You wouldn't expect anything different in the first week of the offseason conditioning program, but it's been a different offseason for Stafford than any in his first five seasons.
Stafford's world as quarterback has undergone a seismic shift since the end of last season, with an overhaul in the coaching staff and other changes that go with it.
There's a new head coach – Jim Caldwell in, Jim Schwartz out.
And a new offensive coordinator – Joe Lombardi in, Scott Linehan out.
And a new offensive system to learn – probably some combination of what Lombardi brings from his seven seasons as an assistant in New Orleans and what Caldwell ran in stops at Indianapolis and Baltimore.
Even Shaun Hill, Stafford's primary backup the last four years and a valuable sounding board for a young quarterback, is gone. Hill signed with the Rams.
It can be a lot to absorb, and a major adjustment for any quarterback, especially for Stafford, who was in the same system, with the same head coach and coordinator for his first five seasons.
Maybe because so much is so new, Stafford wore his cap with the bill facing forward when he met the media Thursday.
Or maybe he was caving to criticism launched against him by Phil Simms and Mike Ditka for wearing his cap backwards on the sideline.
We'll get to that most critical of all issues in the performance of quarterbacks, but after dealing with the mundane issues of learning new systems and getting ready for a season.
"It's different," Stafford said Thursday morning, facing questions straight on – just like his cap.
"Obviously, there are new faces around – people you're not as familiar with as you once were with other people. But it's exciting, too.
"Everybody on our team has a clean slate. You have to go out and prove yourself to these coaches and get them to trust you as a player on the field, and as a person off the field, too. I think more than anything, just getting back to the field is a lot of fun."
Ultimately, more weight falls on the quarterback than on any other player. It's the nature of the position, and Stafford understands it.
"You lose games, you're going to get a lot of blame," he said. "Sometimes it's right on. Sometimes it's not. You've got to learn to take it with a grain of salt and just try to improve, but this is a team game.
"We understand that as a team, as a coaching staff and as a locker room, and we all continually just need to try to get better and get as good as we can possibly be."
That includes the quarterback.
"There's always room for improvement," he said.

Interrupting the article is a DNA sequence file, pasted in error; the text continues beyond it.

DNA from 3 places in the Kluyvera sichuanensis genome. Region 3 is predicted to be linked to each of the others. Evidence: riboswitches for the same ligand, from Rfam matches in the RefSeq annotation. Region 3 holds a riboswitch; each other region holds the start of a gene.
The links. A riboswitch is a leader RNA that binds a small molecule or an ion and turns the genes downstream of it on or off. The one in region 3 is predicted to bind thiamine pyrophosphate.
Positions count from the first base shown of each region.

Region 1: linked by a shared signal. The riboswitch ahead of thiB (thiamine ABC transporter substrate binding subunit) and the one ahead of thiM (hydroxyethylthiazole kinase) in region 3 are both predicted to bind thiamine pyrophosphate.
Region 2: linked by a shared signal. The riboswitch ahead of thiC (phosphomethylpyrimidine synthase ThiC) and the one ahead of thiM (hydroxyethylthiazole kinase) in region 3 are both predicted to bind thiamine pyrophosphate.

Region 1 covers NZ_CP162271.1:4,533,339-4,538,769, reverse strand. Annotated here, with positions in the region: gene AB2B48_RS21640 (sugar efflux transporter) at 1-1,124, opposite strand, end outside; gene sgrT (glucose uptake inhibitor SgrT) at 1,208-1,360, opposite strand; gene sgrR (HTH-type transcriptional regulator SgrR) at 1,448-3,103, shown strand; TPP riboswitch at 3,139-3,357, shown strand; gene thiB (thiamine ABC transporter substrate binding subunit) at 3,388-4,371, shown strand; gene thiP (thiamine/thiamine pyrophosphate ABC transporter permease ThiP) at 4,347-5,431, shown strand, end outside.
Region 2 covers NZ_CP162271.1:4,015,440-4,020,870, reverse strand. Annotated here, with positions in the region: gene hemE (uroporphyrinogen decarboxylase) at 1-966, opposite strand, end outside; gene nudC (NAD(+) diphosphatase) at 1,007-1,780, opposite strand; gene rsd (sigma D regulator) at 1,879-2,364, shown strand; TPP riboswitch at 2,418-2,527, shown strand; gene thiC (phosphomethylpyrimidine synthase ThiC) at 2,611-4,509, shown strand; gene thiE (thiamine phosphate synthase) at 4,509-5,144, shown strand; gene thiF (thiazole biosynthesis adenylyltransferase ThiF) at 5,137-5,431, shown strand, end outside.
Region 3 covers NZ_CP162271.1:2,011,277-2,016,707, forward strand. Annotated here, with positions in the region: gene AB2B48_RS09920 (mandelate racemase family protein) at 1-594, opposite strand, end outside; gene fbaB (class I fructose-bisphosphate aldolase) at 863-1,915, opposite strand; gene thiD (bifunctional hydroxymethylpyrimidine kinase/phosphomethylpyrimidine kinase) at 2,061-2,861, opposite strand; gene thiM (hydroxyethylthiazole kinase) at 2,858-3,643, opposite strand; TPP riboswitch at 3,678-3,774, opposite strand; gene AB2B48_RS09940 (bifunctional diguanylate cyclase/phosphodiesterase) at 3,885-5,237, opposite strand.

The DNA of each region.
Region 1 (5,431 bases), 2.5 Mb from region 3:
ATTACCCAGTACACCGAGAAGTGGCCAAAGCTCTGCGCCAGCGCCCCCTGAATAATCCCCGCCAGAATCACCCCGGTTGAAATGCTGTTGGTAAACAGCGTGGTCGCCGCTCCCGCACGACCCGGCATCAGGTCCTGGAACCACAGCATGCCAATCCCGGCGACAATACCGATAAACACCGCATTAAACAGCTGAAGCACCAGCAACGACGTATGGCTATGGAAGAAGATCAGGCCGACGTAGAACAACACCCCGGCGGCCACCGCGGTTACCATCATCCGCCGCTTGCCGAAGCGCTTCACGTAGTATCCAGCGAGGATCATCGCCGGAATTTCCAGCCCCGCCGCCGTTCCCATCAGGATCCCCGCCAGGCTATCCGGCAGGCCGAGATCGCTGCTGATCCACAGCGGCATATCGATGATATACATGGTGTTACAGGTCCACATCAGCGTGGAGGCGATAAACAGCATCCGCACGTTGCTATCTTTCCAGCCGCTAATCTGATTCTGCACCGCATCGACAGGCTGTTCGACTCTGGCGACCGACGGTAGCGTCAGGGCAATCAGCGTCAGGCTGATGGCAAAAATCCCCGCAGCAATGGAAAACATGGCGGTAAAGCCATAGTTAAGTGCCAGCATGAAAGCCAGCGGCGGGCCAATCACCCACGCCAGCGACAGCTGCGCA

It's my opinion that Stafford has elite talent and the makeup to lead a team to a championship. I say that with the full realization that he had a costly slump at the end of last season. Whether that happens in Detroit remains to be seen.
But it's good to know that at least for the short term, Stafford has his mind right, his body healthy – and the bill of his baseball cap facing forward.
If you value the critique of former Giants quarterback Phil Simms, and to a lesser jab from NFL icon Mike Ditka, how a quarterback wears his cap is a vital part of leadership.
Simms ripped into Stafford in a TV commentary last January while the Lions were doing their coaching search.
"I don't like to do this old-school stuff, but my starting quarterback, when he comes to the sideline, I don't want his hat going on backwards," Simms said. "What are you doing? It's unbelievable – drives me crazy."
Ditka was less harsh in his cap critique in an interview with the Detroit Free Press.
"I think he can make all the throws," Ditka said. "He's a smart kid. I wish he'd put the baseball cap on frontwards, instead of backwards all the time."
What kind of winning quarterback would have his cap on backwards?
How about three of the most celebrated winners of the 21st Century's quarterback class?
The photos below show Tom Brady, a three-time Super Bowl champ celebrating the Patriots' win over the Rams in Super Bowl XLVI, Aaron Rodgers speaking to the media the Monday before leading the Packers to a victory over the Steelers in Super Bowl XLV, and Ben Roethlisberger, a two-time winner with the Steelers.
They have six championship rings between them.
No telling how many they'd have won with their caps on straight.